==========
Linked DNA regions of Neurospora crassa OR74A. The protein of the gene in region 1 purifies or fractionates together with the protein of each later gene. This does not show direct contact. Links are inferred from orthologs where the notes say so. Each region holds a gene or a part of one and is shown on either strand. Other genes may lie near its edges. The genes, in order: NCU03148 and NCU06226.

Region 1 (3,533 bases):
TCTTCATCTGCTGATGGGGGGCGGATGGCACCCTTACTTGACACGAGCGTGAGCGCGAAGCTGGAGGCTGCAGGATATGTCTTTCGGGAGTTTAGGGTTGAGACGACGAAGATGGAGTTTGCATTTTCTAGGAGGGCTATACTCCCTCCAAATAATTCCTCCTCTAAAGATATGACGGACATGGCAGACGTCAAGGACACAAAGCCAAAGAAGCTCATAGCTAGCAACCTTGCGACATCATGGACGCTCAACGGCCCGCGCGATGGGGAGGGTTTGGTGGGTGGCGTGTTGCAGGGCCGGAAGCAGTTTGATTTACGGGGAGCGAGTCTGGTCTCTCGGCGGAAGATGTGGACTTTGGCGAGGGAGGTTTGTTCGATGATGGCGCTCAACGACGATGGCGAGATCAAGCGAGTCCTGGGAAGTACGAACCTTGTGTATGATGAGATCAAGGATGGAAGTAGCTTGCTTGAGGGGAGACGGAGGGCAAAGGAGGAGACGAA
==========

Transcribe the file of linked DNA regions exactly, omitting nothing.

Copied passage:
Linked DNA regions of Neurospora crassa OR74A. The protein of the gene in region 1 purifies or fractionates together with the protein of each later gene. This does not show direct contact. Links are inferred from orthologs where the notes say so. Each region holds a gene or a part of one and is shown on either strand. Other genes may lie near its edges. The genes, in order: NCU03148 and NCU06226.

Region 1 (3,533 bases):
TCTTCATCTGCTGATGGGGGGCGGATGGCACCCTTACTTGACACGAGCGTGAGCGCGAAGCTGGAGGCTGCAGGATATGTCTTTCGGGAGTTTAGGGTTGAGACGACGAAGATGGAGTTTGCATTTTCTAGGAGGGCTATACTCCCTCCAAATAATTCCTCCTCTAAAGATATGACGGACATGGCAGACGTCAAGGACACAAAGCCAAAGAAGCTCATAGCTAGCAACCTTGCGACATCATGGACGCTCAACGGCCCGCGCGATGGGGAGGGTTTGGTGGGTGGCGTGTTGCAGGGCCGGAAGCAGTTTGATTTACGGGGAGCGAGTCTGGTCTCTCGGCGGAAGATGTGGACTTTGGCGAGGGAGGTTTGTTCGATGATGGCGCTCAACGACGATGGCGAGATCAAGCGAGTCCTGGGAAGTACGAACCTTGTGTATGATGAGATCAAGGATGGAAGTAGCTTGCTTGAGGGGAGACGGAGGGCAAAGGAGGAGACGAA